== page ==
MARIANNE POTENTIALLY TEACHING BARBARA HOW TO SWORD FIGHT.

 MARIANNE AND BOG SERVING AS INSTRUCTORS TO JIM & CO. 

I AM SO HERE FOR THIS.

Magic, Mothers and Moral Lessons in Beauty and the Beast:

OKay, so just a bit of personal head canon Drabble here I explored a little. I love fairytales, and narrative theory, and the complex structures they employ - and often in fairy tales the good ‘dead’ mother and the wicked fairy are often just simplified ways of exploring the fact that people can be complex and that mothers aren’t simply just angelically good, or incurably wicked..

The Enchantress was once, in her younger days, a wild Breton faerie, who tried life as a mortal for a brief while. It took her fancy for a moment, as such things do with the Unseelie Folk, and it was her humour to be a mortal princess, seeing the handsome Monsieur Le Prince de Villeneuve out hunting in the woods. She appears at first to him as a beautiful milk-white stag, bounding through the trees and looking back at him with preternatural, haunting dark eyes. He follows, entranced, until the milk-white stag melts into the form of a lovely dark-eyed maiden. She doesn’t tell him she is Faerie. She simply smiles and lets her beauty speak for her – and Monsieur le Prince falls in love, carries his woodland bride back from the forest to reign in triumph as La Princesse de Villeneuve. A perfect fairytale, if you like.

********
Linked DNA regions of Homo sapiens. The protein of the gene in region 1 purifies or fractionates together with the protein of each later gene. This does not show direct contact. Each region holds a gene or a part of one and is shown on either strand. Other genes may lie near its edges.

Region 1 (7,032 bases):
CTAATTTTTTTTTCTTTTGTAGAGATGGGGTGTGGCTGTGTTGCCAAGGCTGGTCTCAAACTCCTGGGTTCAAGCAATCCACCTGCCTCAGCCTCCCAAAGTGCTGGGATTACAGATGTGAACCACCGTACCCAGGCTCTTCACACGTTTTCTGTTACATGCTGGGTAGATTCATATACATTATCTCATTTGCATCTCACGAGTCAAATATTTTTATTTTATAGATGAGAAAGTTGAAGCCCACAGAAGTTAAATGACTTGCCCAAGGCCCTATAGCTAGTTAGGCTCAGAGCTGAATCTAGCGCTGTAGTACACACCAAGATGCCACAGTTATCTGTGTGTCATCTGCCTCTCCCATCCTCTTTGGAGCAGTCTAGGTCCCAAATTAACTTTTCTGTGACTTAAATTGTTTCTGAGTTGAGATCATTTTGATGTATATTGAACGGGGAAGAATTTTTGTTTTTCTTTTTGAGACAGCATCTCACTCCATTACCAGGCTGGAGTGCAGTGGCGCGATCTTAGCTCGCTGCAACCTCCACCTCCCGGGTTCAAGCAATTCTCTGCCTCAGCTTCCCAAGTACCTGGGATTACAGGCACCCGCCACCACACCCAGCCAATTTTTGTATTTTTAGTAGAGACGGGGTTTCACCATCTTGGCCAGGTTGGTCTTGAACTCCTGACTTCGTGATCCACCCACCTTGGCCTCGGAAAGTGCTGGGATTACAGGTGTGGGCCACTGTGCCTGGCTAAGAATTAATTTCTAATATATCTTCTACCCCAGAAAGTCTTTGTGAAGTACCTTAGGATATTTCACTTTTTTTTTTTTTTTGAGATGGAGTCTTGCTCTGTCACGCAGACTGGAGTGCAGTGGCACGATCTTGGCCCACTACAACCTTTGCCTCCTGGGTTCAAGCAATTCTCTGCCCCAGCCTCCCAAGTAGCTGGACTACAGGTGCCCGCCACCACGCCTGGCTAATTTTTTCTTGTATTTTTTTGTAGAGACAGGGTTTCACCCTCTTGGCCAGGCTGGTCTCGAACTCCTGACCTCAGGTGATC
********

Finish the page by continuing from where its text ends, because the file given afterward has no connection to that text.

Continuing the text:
But that is where the fairytale ends.
The marriage lasts five years. And by the end, Madame has been tried sorely by her husband – a boorish, cruel and disdainful aristocrat at heart, selfish, with no care for his people or the land he rules. She has tired of the game of Princess – and, being faerie, Madame L’ Enchantresse slips off her mortal form, leaving the empty shell behind like an abandoned coat. She’s sorry to leave her innocent, sweet little golden-haired mortal son behind, but fairies do not make good mothers. She made sure le petit Prince was surrounded by good, faithful servants and retainers who will give her son the guidance he needs to grow up a good and kind Prince… And she has faith (perhaps too much faith) in the lessons she’s already taught him in being kind.
She means to go back. She truly does. But faerie folk forget how time passes for mortals, and when the enchantress return to see how her fine son has grown, it’s too late.
He’s become a painted miniature of his father, all disdain and affectation and callous disregard for other people. The faithful servants were too obsequious, too afraid of his father, and she left him too young for him to really remember her or those long-ago lessons. He has become a monster in powder and velvet patches.
The hated father and husband is long dead. No use directing her rage at the man who made her son what he is. But the faerie are quick to anger and slow to relent. The servants shouldn’t have let it happen, they should have done something to protect her son… and the evil Monsieur le Prince wrought in his lifetime is threatening to continue into the next generation.
Something must be done. A sharp lesson for her son and a chastisement for the servants who betrayed her trust (the thought that her own “death” and neglect made him what he is doesn’t cross her mind, in her fury. Not yet)
She gives him one last chance. The inevitable happens.